Fortunately, the baseball season has 162 games and seven months to actually see what kind of year it will be.
No one should begin to analyze a major league team in relation to its failure or success until the month of May. The Royals have had a rough start over their first 25-30 games. The early 10-game losing streak put a bad taste in the mouths of Royals fans right out of the gate.
There is already talk that it is time for manager Ned Yost to hit the road. Some of the gurus are even talking crazy stuff like Dayton Moore should move on as well. I believe the Royals team of 2019 is better than the team in 2018. The biggest problem at this point in the season is obviously the pathetic performance of the bullpen. Some of the young arms the organization was hoping could fill the holes in the bullpen have not yet taken the bull by the horns.
In the 10-game losing streak the Royals were ahead in seven of those games going into the seventh inning. The Royals introduced the awareness that an investment in bullpen pitchers is way better than high-paid starters. It was their philosophy during their roads to both the 2014 World Series and the 2015 World Series championship.
Finally, some of the young arms in the bullpen have shown flashes of improvement during the last two weeks of April. Jake Diekman, Richard Lovelady and some improvement of over-paid Ian Kennedy have shown signs that the team may get better production out of the pen through the rest of the season.
No one is sure how effective Danny Duffy will be, but the bullpen may be a good place for him eventually. The starting pitching has been a bright spot with the exception of Heath Fillmyer. Jorge Lopez, Homer Bailey and Brad Keller have all three been solid in every one of their starts. Jakob Junis has been inconsistent, but still has the ability and experience to help the team the rest of the summer.
It is obvious the team misses the leadership and bat of Salvador Perez. Martin Maldonado has done a decent job defensively, but the team needs a little more production from that position.
The regular everyday lineup looks stronger in many ways than the lineup in 2018. Whit Merrifield is a player. The guy can play any place in the field effectively and his offensive consistency is excellent. He is a perfect leadoff guy who can run. Adalberto Mondesi is beginning to look like the player Royals fans had hoped for since his signing. He is a five-tool player able to field, run, throw, hit and hit with power. He is perfect as the No. 2 guy in the batting order.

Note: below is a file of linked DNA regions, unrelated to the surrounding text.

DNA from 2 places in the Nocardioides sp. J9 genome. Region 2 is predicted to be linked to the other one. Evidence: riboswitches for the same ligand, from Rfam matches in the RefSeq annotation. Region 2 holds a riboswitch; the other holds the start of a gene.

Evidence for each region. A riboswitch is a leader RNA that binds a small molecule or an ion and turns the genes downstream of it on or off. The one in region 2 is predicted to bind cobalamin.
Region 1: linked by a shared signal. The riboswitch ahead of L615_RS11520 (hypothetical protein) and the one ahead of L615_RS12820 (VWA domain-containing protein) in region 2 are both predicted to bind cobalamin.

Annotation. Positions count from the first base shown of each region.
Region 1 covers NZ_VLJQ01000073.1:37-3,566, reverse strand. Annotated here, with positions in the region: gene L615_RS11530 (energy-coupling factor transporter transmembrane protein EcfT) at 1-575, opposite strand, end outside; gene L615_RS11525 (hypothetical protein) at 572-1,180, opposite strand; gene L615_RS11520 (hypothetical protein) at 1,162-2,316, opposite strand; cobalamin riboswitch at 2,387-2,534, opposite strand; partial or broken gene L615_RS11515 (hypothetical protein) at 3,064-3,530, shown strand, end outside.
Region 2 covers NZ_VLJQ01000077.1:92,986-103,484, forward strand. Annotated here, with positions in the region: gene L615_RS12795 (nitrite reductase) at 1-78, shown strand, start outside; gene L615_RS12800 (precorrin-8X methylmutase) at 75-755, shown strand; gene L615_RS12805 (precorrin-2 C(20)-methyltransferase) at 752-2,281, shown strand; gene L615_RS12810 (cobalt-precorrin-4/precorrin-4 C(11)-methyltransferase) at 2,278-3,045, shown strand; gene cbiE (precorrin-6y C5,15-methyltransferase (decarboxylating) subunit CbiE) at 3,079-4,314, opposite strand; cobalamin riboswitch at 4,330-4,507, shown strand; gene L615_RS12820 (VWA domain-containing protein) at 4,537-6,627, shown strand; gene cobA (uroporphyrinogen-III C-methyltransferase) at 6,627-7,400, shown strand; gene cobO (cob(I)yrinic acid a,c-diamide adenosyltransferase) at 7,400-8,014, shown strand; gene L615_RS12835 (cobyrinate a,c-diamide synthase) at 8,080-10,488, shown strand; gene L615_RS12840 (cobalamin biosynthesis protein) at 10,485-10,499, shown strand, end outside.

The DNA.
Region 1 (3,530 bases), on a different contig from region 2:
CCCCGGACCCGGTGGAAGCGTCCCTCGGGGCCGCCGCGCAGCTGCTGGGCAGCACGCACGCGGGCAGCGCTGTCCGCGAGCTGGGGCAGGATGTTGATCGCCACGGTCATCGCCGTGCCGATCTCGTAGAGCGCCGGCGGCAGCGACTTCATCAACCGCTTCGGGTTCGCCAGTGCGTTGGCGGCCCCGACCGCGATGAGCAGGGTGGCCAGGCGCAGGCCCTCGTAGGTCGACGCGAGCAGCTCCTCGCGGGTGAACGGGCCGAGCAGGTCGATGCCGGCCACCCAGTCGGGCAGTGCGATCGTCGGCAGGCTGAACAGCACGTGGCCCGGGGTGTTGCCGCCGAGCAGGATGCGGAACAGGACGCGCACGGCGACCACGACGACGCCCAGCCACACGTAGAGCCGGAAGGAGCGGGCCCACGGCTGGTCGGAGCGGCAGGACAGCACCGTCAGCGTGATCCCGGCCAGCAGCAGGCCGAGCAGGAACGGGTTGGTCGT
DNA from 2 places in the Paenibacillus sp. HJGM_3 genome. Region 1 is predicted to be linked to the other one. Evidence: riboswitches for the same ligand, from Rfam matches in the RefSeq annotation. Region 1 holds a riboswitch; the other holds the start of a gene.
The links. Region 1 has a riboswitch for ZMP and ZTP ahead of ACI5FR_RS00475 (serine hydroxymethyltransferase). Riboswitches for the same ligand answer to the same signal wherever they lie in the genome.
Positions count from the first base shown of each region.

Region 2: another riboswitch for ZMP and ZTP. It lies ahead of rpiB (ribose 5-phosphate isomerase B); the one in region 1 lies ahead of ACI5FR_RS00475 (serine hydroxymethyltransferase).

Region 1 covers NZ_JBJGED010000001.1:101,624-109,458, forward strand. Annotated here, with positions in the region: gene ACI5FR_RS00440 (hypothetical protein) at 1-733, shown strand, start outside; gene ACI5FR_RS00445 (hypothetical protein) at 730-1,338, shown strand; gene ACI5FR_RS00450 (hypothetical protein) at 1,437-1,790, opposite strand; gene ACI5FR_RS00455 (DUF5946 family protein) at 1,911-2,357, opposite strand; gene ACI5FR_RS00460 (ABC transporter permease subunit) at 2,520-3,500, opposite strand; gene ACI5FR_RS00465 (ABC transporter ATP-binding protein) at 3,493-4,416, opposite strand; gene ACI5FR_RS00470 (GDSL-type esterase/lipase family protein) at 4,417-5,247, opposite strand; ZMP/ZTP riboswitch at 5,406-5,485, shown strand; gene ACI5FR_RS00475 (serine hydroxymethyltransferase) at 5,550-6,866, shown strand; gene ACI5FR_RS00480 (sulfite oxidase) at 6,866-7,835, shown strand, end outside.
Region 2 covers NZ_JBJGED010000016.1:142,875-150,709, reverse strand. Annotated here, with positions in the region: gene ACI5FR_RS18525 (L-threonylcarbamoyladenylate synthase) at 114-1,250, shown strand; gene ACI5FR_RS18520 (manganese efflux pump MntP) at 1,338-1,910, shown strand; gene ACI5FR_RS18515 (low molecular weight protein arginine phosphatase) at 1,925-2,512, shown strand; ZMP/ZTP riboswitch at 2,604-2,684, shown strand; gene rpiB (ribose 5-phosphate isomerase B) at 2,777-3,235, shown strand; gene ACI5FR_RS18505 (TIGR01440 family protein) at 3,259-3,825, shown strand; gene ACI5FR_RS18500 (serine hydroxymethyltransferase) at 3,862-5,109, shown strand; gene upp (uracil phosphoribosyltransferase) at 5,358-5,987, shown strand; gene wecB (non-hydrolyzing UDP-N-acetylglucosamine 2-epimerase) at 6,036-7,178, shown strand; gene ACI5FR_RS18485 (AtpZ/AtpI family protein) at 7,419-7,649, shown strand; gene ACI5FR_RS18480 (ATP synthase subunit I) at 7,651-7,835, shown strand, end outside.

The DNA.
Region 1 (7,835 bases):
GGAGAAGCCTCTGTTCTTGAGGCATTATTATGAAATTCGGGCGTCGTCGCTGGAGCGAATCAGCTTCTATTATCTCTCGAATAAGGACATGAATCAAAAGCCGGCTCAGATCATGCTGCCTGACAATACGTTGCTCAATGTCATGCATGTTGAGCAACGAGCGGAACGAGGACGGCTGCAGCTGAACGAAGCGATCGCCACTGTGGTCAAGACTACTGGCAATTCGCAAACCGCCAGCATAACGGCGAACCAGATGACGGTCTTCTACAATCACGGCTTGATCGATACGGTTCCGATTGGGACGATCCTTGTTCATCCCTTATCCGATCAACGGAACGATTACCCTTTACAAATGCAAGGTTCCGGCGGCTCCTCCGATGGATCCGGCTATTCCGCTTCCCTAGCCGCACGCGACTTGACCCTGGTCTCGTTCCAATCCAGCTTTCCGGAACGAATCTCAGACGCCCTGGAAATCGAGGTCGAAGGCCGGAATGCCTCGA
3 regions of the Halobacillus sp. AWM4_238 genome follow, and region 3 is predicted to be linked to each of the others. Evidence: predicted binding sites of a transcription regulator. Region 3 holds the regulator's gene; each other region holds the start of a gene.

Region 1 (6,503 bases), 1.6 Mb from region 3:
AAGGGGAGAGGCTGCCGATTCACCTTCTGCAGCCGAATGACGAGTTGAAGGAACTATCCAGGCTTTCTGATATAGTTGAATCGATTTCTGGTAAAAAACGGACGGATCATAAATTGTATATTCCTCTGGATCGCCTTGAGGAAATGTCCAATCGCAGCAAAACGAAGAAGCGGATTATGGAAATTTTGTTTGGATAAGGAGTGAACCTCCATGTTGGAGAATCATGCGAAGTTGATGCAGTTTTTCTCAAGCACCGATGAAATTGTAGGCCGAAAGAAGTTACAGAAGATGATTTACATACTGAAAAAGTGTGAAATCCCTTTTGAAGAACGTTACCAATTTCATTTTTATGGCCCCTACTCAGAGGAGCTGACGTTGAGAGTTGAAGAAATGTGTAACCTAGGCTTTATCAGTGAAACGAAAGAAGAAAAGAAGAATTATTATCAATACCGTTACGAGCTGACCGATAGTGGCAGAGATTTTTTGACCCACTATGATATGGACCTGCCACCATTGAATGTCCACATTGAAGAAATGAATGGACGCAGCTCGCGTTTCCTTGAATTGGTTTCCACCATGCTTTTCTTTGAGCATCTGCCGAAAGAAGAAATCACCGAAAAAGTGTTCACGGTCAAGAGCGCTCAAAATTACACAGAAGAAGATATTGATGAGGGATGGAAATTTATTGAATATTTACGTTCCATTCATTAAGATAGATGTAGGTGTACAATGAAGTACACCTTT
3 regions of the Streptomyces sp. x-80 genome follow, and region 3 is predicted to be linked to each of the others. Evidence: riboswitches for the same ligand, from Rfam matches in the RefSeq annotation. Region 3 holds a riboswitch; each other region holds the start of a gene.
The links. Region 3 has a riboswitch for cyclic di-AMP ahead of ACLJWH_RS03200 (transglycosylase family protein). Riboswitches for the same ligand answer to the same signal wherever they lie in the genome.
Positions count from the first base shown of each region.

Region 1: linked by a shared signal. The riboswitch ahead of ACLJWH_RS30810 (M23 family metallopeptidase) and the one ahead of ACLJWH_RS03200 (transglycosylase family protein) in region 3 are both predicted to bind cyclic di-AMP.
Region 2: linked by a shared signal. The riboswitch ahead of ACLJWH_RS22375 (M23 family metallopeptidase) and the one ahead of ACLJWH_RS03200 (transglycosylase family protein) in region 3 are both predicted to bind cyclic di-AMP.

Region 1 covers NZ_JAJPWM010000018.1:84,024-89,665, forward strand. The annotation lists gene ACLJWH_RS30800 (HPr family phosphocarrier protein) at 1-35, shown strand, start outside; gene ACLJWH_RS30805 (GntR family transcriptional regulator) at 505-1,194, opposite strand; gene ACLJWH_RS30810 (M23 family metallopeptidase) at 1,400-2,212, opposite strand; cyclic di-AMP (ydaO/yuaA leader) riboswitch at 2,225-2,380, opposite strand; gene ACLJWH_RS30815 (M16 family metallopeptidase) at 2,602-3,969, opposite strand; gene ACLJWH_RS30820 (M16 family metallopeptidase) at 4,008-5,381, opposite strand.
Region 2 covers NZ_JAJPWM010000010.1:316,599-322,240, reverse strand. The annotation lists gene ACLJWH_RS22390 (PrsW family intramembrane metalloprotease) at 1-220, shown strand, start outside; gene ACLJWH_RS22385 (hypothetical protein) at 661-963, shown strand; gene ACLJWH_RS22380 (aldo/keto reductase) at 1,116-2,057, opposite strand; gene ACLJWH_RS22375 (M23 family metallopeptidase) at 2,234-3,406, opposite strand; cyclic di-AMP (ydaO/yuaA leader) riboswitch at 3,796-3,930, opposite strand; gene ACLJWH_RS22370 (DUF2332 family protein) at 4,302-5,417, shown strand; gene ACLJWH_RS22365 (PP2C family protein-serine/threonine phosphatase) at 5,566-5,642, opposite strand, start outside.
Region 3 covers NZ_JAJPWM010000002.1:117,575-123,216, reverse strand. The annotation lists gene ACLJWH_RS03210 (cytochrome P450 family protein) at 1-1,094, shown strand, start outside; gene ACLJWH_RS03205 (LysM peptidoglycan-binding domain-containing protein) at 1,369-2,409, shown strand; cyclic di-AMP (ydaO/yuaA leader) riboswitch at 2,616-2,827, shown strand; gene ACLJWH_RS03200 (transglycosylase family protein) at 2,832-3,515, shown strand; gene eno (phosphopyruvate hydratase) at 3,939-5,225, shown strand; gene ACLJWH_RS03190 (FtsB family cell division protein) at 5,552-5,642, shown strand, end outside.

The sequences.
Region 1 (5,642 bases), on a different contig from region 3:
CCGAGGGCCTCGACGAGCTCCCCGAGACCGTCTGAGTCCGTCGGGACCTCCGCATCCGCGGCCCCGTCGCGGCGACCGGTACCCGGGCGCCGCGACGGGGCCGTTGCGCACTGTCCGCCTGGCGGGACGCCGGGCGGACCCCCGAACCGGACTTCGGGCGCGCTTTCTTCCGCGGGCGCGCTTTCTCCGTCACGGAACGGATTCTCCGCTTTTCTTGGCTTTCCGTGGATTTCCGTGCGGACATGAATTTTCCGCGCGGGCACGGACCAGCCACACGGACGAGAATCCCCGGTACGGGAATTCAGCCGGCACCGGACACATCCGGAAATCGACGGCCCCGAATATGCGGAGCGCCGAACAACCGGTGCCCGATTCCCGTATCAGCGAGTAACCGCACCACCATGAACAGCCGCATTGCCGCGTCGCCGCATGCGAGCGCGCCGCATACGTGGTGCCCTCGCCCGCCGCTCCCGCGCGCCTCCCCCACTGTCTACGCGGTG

A pleasant surprise has been the offensive start for Alex Gordon. He already has many RBIs as he had at the end of June last year. Hunter Dozier is playing solid defense and is showing some pop in his bat. Jorge Soler looks more comfortable. He has great power and seems to be starting to find himself in the big leagues.
Ryan O’Hearn, Lucas Duda and Frank Schwindel have been a revolving door at first base, but all three guys do have some much-needed power. Chris Owing is quick and versatile but has yet to find his swing at the plate. Billy Hamilton is still a mystery in 2019. Terrance Gore can run but he is a terrible outfielder and just is unable to hit major league pitching.
If the young arms can improve over the next six months the Royals have a chance to win 70 games. That would be just 12 more than they won last year, but it would be a step in the right direction.
The team’s second pick in the draft this year should be interesting. As a Royals fan it is important to realize that this year is all about improving every day and finding players for the future. This year will test our allegiance. Remember, Rome was not built in a day.
• The quote of the week comes Hall of Fame pitcher Bob Gibson: “It was all right playing a few basketball games with the Harlem Globetrotters, but I hated that clowning around, I wanted to play all the time. I wanted to play to win.”
– Tim Crone, a William Chrisman High School graduate, is a former activities director and coach for Blue Springs High School and is a host of a weekly radio show, “Off the Wall with Tim Crone,” on KCWJ (1030 AM) 6 p.m. every Monday. He writes a weekly column for The Examiner. Reach him at firstname.lastname@example.org.